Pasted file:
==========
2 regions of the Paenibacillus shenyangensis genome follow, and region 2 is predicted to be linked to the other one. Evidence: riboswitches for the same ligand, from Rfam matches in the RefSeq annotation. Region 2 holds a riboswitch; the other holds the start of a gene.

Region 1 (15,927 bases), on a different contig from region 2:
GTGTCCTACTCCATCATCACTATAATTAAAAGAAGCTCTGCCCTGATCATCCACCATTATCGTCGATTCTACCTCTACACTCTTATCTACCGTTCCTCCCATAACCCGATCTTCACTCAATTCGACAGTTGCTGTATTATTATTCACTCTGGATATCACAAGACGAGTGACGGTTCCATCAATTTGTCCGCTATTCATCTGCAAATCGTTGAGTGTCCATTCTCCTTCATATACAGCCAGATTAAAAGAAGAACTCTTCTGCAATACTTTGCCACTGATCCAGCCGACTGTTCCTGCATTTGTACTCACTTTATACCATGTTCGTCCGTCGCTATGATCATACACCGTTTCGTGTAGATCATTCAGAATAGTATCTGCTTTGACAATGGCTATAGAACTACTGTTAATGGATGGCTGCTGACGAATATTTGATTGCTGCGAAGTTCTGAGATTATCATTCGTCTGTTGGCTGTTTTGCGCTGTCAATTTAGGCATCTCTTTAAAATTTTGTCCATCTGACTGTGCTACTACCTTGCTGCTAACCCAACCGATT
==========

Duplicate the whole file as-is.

2 regions of the Paenibacillus shenyangensis genome follow, and region 2 is predicted to be linked to the other one. Evidence: riboswitches for the same ligand, from Rfam matches in the RefSeq annotation. Region 2 holds a riboswitch; the other holds the start of a gene.

Region 1 (15,927 bases), on a different contig from region 2:
GTGTCCTACTCCATCATCACTATAATTAAAAGAAGCTCTGCCCTGATCATCCACCATTATCGTCGATTCTACCTCTACACTCTTATCTACCGTTCCTCCCATAACCCGATCTTCACTCAATTCGACAGTTGCTGTATTATTATTCACTCTGGATATCACAAGACGAGTGACGGTTCCATCAATTTGTCCGCTATTCATCTGCAAATCGTTGAGTGTCCATTCTCCTTCATATACAGCCAGATTAAAAGAAGAACTCTTCTGCAATACTTTGCCACTGATCCAGCCGACTGTTCCTGCATTTGTACTCACTTTATACCATGTTCGTCCGTCGCTATGATCATACACCGTTTCGTGTAGATCATTCAGAATAGTATCTGCTTTGACAATGGCTATAGAACTACTGTTAATGGATGGCTGCTGACGAATATTTGATTGCTGCGAAGTTCTGAGATTATCATTCGTCTGTTGGCTGTTTTGCGCTGTCAATTTAGGCATCTCTTTAAAATTTTGTCCATCTGACTGTGCTACTACCTTGCTGCTAACCCAACCGATT